There are important similarities but also very stark differences between the Ebola virus and HIV. Both are transmitted through contact with body fluids, neither has vaccine, both can be fatal if untreated, both are carried by host animals and then to humans, bushmeat has been implicated in both, both emerged in Africa. The last similarity has a number of conspiracy nuts postulating all kinds of crazy theories!
Both viruses are transmitted through contact with body fluids (blood, vaginal fluid, semen and sexual fluids) but Ebola also pass through urine, saliva, sweat, faeces and vomit. For both diseases, the fluids have to come into contact with broken skin or mucous membranes, such as the eyes, nose, or mouth, in order to infect another person.
People’s reaction, the government’s reaction, the international response to Ebola virus is the same as it was with Aids in the 1980s—quarantines and travel bans which do more harm by creating mass hysteria and lead to stigma and discrimination. In 1985 in the USA, a national poll showed that almost half of the population favoured quarantines for people with HIV. In 1987, people with HIV were banned from travelling to the USA this was only lifted in 2010.
Similar to the international response to Aids, world governments have been slow to respond. For example, the UNAids programme only began in 1995, even though HIV had been identified in the 1980s, real momentum in Aids campaigns only peaking in 2000.
Ebola acts quickly. This is very different to HIV which has a long latency period. Someone with HIV can be infected and not show symptoms for as long as 10 years; all the while they are able to transmit the disease. There is a much shorter latency period for Ebola — typically shorter than 21 days. Symptoms appear quickly, and a person needs to be actively exhibiting symptoms in order to spread the virus.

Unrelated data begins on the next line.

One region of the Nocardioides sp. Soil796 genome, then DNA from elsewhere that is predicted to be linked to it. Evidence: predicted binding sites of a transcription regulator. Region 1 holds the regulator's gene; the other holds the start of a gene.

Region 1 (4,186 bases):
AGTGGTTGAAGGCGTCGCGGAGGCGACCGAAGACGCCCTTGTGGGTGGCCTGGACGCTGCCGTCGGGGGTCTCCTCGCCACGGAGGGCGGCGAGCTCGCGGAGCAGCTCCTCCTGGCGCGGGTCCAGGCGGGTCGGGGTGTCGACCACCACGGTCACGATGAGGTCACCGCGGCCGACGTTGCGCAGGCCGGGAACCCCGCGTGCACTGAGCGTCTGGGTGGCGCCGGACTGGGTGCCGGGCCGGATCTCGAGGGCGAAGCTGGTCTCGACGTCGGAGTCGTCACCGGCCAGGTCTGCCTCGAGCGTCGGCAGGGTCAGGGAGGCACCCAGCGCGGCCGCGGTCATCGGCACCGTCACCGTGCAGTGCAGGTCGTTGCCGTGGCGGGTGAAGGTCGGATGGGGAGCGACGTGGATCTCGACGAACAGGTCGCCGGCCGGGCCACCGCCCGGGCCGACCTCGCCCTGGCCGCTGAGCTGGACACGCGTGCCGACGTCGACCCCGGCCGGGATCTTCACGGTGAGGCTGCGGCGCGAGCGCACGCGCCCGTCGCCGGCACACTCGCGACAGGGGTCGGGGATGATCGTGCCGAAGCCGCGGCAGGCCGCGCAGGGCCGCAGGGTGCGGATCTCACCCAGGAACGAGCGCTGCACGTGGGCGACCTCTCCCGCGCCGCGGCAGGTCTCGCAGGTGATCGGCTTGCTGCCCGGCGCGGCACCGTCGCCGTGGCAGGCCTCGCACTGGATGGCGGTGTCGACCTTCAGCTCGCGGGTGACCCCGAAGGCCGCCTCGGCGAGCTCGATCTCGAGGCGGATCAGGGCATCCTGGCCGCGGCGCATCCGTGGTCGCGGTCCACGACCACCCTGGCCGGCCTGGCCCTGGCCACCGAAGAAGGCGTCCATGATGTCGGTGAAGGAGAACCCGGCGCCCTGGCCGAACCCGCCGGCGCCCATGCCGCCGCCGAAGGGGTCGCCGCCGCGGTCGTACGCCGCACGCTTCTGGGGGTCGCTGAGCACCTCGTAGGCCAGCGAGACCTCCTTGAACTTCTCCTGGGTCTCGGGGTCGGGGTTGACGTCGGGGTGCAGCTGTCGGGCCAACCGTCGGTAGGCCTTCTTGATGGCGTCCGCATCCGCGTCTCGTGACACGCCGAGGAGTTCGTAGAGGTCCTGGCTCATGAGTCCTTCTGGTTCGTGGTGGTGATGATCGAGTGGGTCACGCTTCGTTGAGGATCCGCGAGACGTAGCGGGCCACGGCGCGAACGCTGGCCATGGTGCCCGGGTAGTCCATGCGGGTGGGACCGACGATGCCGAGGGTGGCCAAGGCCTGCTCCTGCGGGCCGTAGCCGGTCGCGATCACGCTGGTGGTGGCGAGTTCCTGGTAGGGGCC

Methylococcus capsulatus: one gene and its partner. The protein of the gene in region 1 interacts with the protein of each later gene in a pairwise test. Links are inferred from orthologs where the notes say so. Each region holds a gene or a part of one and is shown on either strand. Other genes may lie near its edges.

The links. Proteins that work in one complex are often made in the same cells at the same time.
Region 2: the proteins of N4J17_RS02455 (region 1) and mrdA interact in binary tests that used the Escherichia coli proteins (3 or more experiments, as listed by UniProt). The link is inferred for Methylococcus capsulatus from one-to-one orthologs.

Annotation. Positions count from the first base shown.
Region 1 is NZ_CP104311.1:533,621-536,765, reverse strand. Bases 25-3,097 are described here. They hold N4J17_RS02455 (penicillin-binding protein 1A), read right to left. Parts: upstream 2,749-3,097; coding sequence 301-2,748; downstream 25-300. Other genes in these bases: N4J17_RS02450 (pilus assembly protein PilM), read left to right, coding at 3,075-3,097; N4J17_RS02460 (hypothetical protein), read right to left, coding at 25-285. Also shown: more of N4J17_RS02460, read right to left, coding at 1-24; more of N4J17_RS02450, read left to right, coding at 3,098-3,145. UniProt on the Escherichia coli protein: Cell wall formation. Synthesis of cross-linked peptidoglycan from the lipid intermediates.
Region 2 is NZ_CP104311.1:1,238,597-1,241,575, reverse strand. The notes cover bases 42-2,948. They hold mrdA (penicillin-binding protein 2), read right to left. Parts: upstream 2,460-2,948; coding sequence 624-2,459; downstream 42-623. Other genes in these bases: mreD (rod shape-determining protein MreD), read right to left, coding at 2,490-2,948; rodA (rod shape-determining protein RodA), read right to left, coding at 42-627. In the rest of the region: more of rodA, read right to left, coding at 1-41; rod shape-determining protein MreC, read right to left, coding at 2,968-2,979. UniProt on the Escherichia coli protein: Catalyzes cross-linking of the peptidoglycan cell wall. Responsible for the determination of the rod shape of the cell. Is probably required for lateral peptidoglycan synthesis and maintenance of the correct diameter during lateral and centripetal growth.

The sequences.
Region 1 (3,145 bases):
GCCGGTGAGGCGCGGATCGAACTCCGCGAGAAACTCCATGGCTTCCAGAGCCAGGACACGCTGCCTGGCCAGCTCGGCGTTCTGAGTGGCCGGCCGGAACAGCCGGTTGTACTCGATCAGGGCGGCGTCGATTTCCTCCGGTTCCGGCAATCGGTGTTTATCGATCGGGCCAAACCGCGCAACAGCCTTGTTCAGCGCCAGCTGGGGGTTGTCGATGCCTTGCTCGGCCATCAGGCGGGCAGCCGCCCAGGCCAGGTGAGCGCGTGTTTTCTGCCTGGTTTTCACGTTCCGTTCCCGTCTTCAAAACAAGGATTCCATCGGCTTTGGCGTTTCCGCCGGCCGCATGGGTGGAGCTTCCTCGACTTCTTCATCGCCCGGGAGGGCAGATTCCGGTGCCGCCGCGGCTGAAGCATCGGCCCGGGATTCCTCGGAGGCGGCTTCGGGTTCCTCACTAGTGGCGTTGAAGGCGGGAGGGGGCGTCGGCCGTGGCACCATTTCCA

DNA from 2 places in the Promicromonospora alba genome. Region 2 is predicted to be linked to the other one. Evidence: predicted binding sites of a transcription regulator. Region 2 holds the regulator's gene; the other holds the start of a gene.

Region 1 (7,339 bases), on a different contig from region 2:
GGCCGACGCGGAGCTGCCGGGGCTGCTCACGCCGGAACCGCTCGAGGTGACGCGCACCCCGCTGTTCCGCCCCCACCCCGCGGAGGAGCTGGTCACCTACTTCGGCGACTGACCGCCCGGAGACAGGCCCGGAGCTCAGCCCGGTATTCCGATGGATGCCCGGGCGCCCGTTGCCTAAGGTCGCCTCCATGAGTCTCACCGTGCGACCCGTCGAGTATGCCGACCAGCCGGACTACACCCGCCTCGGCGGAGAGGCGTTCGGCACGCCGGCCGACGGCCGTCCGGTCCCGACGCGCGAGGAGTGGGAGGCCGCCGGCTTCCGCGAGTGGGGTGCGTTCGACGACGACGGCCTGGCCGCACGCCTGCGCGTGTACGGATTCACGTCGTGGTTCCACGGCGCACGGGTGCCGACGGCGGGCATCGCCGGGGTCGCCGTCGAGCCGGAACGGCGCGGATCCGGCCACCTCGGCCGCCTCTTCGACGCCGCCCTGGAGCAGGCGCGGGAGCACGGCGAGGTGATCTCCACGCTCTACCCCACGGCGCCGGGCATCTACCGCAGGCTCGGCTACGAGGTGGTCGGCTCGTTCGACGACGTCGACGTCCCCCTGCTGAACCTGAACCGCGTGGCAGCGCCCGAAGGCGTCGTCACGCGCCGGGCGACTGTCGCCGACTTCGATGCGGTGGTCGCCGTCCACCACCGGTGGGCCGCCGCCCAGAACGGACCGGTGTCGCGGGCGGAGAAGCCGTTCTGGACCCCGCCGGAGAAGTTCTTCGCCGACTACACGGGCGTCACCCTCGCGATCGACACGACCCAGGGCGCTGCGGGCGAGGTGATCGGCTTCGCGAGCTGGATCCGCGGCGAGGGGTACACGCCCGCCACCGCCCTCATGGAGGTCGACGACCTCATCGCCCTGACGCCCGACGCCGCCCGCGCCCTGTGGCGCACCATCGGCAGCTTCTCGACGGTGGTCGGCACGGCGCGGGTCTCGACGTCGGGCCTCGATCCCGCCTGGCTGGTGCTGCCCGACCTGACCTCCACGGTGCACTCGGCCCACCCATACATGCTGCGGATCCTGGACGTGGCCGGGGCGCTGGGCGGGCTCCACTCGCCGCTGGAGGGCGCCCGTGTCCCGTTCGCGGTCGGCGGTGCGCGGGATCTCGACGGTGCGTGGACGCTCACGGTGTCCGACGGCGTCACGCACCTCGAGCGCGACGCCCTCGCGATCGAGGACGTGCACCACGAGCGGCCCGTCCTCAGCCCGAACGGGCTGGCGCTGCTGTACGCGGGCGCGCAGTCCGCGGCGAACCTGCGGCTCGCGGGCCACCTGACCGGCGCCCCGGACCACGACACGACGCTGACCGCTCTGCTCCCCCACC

Ebola is more infectious than HIV; a patient who is very ill can have 10 billion viral particles in a fifth of teaspoon of blood far more than 50 000 to 100 000 particles seen in an untreated person with HIV. Even the skin of a person with Ebola can be crawling with the virus.
But one thing they may have in common which a Liberian doctor discovered is they could be potentially treated by the same drug. In attempt to help his patients, he gave them Lamivudine, an anti-retroviral drug, 13 of 15 patients who he gave the drug survived.
As for a vaccine, the World Health Organisation (WHO) announced plans on October 24 to produce millions of doses of two experimental Ebola vaccines by the end of 2015. But is this coming too late? And can vaccine for Ebola also provide solutions for an HIV vaccine?